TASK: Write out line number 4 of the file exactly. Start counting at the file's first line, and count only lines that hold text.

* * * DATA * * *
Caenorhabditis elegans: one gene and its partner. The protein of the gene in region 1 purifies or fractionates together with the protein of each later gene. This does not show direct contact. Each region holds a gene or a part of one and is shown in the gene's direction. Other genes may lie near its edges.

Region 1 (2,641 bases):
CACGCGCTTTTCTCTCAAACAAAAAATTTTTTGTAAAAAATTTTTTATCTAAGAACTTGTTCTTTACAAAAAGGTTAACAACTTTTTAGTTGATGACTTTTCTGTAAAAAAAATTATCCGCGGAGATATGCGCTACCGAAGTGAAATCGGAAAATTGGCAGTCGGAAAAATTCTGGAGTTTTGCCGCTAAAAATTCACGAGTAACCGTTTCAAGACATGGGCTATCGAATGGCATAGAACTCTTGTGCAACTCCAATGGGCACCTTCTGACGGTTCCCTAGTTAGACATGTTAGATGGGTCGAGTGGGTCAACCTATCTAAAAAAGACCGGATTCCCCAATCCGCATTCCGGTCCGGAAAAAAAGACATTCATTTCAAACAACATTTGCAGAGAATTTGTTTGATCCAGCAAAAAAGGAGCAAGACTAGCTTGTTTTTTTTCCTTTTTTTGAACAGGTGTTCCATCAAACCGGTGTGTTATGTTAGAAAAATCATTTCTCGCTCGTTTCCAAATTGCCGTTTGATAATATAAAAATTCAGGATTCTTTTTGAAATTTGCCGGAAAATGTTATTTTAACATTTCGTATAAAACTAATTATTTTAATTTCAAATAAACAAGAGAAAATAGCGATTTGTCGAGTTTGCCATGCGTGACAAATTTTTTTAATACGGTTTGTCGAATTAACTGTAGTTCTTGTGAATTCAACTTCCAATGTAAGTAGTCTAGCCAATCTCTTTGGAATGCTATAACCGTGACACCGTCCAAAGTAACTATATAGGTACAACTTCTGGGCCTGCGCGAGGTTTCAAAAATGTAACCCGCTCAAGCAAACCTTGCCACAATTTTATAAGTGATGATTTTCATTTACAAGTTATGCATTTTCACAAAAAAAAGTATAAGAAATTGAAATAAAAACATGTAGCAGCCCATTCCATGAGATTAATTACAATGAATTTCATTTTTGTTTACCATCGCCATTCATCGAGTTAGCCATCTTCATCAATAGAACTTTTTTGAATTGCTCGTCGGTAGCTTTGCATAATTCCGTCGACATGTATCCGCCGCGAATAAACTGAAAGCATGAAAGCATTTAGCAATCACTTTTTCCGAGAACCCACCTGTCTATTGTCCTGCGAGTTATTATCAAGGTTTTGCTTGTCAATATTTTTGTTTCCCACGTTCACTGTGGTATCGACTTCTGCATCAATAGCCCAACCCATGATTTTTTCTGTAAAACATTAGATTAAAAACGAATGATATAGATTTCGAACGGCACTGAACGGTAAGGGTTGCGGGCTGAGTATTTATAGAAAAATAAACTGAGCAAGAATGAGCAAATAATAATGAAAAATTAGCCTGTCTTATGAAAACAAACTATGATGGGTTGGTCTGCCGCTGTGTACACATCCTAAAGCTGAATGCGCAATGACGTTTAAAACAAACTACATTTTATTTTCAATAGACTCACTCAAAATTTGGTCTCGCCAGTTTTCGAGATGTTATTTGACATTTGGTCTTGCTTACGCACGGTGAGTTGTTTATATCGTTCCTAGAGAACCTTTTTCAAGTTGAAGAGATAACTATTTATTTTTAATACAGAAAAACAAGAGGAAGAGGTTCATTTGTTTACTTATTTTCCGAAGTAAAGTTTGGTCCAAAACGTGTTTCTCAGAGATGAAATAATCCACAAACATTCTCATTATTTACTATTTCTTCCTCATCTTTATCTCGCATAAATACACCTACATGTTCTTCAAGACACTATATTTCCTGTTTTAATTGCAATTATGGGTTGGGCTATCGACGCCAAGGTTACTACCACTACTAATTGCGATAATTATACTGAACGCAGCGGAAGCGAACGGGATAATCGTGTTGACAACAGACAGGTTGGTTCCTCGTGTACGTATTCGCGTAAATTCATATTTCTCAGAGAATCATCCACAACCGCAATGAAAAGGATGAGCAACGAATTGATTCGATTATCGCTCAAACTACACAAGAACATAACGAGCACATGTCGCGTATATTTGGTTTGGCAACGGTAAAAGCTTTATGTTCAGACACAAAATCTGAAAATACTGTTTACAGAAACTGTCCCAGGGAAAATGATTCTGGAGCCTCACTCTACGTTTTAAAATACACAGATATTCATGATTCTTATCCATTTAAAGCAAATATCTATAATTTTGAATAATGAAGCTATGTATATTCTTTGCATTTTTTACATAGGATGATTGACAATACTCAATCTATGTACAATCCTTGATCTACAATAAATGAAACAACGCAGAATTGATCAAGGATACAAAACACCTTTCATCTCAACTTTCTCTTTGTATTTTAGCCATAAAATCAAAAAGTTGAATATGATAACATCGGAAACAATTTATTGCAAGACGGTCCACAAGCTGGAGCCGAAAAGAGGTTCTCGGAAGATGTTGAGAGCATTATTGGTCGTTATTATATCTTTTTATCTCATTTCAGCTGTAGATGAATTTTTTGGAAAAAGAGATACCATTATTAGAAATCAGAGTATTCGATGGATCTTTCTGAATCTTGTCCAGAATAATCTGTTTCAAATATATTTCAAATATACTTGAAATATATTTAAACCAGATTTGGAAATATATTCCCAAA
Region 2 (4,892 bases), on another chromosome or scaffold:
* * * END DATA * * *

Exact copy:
Region 2 (4,892 bases), on another chromosome or scaffold: